Abstract and Introduction
Objectives: To investigate the clinical significance of numeric and morphologic peripheral blood (PB) changes in coronavirus disease 2019 (COVID-19)–positive patients in predicting the outcome, as well as to compare these changes between critically ill COVID-19–positive and COVID-19–negative patients.
Methods: The study included 90 COVID-19–positive (51 intensive care unit [ICU] and 39 non-ICU) patients and 30 COVID-19–negative ICU patients. We collected CBC parameters (both standard and research) and PB morphologic findings, which were independently scored by two hematopathologists.
Results: All patients with COVID-19 demonstrated striking numeric and morphologic WBC changes, which were different between mild and severe disease states. More severe disease was associated with significant neutrophilia and lymphopenia, which was intensified in critically ill patients. Abnormal WBC morphology, most pronounced in monocytes and lymphocytes, was associated with more mild disease; the changes were lost with disease progression. Between COVID-19–positive and COVID-19–negative ICU patients, significant differences in morphology-associated research parameters were indicative of changes due to the severe acute respiratory syndrome coronavirus 2 virus, including higher RNA content in monocytes, lower RNA content in lymphocytes, and smaller hypogranular neutrophils.
Conclusions: Hospitalized patients with COVID-19 should undergo a comprehensive daily CBC with manual WBC differential to monitor for numerical and morphologic changes predictive of poor outcome and signs of disease progression.
Severe acute respiratory syndrome coronavirus 2 (SARS-CoV-2) is the cause of an ongoing pandemic of coronavirus disease 2019 (COVID-19), an acute viral illness with a spectrum of disease presentation and severity. During review of peripheral blood of patients with COVID-19 admitted to our hospital, we have noticed significant alterations of WBC morphology. While there are an increasing number of publications and preprints in peer-reviewed and non-peer-reviewed journals regarding COVID-19 pathogenesis, clinical presentation, and treatment, the studies that have addressed the morphologic changes in peripheral blood associated with SARS-CoV-2 are all limited to case and image reports.[2–5] The most recent study by Nazarullah et al that includes a detailed quantitative and qualitative analysis of peripheral blood changes was conducted on 12 COVID-19–positive patients. In addition, very few studies provide correlation between peripheral blood WBC morphologic changes and disease outcomes and address the dynamics of CBC parameters and morphology.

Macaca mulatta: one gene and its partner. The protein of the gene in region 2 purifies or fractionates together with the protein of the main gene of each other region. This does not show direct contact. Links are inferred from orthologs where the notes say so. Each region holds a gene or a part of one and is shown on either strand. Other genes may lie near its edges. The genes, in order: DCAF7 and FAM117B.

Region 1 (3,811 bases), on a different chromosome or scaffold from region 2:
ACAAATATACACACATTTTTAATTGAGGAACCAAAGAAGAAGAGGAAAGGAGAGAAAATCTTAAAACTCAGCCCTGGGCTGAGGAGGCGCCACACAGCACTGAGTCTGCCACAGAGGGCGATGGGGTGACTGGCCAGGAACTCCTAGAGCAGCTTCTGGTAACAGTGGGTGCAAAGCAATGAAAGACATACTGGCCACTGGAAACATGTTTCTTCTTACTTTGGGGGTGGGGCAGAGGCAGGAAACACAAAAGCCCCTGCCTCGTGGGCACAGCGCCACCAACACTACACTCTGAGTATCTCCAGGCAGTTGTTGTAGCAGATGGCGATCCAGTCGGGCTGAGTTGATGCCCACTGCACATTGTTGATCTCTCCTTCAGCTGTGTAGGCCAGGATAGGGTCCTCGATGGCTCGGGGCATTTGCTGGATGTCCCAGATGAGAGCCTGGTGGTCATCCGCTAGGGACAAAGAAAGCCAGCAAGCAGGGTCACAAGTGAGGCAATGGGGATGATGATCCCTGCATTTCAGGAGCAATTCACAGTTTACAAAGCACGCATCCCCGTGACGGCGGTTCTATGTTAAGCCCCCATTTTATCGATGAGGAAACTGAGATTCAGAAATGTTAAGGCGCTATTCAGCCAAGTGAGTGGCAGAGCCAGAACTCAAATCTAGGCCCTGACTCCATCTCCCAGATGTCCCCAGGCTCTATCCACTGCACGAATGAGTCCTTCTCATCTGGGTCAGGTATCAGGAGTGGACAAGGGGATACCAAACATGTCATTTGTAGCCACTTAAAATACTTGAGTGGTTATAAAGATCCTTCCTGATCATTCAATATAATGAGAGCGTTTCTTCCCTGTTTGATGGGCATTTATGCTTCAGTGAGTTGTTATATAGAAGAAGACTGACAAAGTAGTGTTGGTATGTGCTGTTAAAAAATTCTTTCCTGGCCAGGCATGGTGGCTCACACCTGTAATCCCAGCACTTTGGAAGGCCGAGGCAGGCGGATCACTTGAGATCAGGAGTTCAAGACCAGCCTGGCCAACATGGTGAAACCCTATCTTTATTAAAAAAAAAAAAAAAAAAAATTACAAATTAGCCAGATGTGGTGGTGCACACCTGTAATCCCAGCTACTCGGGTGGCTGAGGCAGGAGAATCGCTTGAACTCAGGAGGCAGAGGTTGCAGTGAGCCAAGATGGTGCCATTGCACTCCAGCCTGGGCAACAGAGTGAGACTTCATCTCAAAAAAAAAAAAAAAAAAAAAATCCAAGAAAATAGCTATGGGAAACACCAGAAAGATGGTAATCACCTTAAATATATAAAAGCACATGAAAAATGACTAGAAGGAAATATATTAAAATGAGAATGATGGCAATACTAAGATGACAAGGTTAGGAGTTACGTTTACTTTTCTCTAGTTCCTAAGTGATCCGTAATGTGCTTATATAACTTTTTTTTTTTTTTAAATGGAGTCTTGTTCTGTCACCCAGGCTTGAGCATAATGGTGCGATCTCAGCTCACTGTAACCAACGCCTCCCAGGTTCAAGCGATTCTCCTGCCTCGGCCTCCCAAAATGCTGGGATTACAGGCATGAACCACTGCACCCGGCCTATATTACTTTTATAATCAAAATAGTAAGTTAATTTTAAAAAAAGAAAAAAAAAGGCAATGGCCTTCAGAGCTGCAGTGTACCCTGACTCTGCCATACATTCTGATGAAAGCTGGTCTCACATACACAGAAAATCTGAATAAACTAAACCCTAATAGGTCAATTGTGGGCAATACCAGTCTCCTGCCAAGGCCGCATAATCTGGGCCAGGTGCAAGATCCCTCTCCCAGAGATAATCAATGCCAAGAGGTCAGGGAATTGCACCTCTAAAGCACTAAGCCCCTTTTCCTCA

Viral-induced numeric and morphologic changes in the peripheral blood WBC are well characterized in other infections and can direct diagnostic workup to ensure timely therapeutic intervention. For example, in infectious mononucleosis, caused by the Epstein-Barr virus, there is a significant lymphocytosis with the presence of large atypical lymphocytes, termed Downey cells, while in human immunodeficiency virus infection, the lymphocytes are morphologically unremarkable in the setting of lymphopenia.
This study presents a systematic analysis of peripheral blood CBC, including standard and research parameters, as well as morphologic findings in 90 consecutive patients with COVID-19. Importantly, the study compares the peripheral blood findings between patients with COVID-19 in the intensive care unit (ICU) and non-ICU settings, as well as between COVID-19–positive ICU and COVID-19–negative ICU patients, and demonstrates significant differences between these two groups, suggesting an important role of CBC with manual smear review in patient risk stratification. To our knowledge, this is the first study to monitor dynamic changes in CBC numeric and morphology parameters in COVID-19–positive patients who died of the disease and to investigate morphology-associated research parameters measured by hematology analyzers and compare them between COVID-19–positive and COVID-19–negative patients.
Am J Clin Pathol. 2021;155(3):364-375. © 2021 American Society for Clinical Pathology